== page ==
Mumbai: Overseas investors may struggle to circumvent India’s plan to tax the very rich as the option proposed by the tax authorities to sidestep the levies isn’t easy to implement.
With frightened investors wiping off 2.9 trillion rupees ($42 billion) from the benchmark S&P BSE Sensex since the budget on July 5 through Wednesday, tax officials have suggested that global funds convert themselves from trusts — a structure followed by several foreign funds that invest in India — to corporates as a way to avoid paying the higher surcharge.
|Nature of Income||Existing tax rate (in %)||Proposed rate (in %)|
|Short-term capital gains on listed equity||17.94||21.37|
|Short-term capital gains on listed derivatives||35.88||42.74|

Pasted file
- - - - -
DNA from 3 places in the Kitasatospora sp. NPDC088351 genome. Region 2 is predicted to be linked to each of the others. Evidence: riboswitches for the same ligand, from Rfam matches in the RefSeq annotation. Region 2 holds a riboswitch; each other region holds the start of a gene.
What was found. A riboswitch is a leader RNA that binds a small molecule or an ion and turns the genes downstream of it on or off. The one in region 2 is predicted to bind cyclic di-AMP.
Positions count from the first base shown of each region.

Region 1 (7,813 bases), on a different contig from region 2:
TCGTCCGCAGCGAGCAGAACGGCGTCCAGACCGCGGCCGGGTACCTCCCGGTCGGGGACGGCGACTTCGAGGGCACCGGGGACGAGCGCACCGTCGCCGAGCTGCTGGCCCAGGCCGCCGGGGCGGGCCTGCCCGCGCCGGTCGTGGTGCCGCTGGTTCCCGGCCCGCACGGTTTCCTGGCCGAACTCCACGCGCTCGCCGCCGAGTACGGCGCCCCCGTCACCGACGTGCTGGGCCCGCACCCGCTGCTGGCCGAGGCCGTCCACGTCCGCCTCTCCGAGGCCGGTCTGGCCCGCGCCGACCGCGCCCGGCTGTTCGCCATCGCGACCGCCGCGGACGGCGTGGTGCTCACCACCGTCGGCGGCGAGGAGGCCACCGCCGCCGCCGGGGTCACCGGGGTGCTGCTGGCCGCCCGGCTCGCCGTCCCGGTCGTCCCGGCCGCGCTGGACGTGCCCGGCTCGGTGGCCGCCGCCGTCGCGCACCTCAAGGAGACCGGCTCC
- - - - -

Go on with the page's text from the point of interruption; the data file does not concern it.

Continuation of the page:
|Long-term capital gains on listed equity||11.96||14.25|
|Interest income on debt securities||5.98 (INR bonds), 23.92 (others)||7.12 (INR bonds), 28.5 (others)|
The devil’s in the detail. “Under General Anti-Avoidance Rules, tax authorities can question the move and even deny tax benefits to an entity if the change in the structure is purely led with an intention to avoid tax,” said Punit Shah, a partner at Mumbai-based tax consultants Dhruva Advisors LLP.
Here are some other deterrents:
- FPI trusts need to provide non-tax reasons for changing the structure under the GAAR
- Investors need to re-evaluate costs and benefits of alternative arrangements as the choice of a particular structure is driven by administrative convenience or local rules
- A change in structure will require the transfer of current holdings to another company
- NOTE: About 40% of FPIs registered in India and operating as trusts are likely to be impacted by the proposal, though there could be many that are inactive, according to Dhruva Advisors
The government has maintained that it is not specifically targeting overseas investors and that the increase in surcharge applies to individuals and entities — including funds — who invest in local assets through structures like trusts.- Bloomberg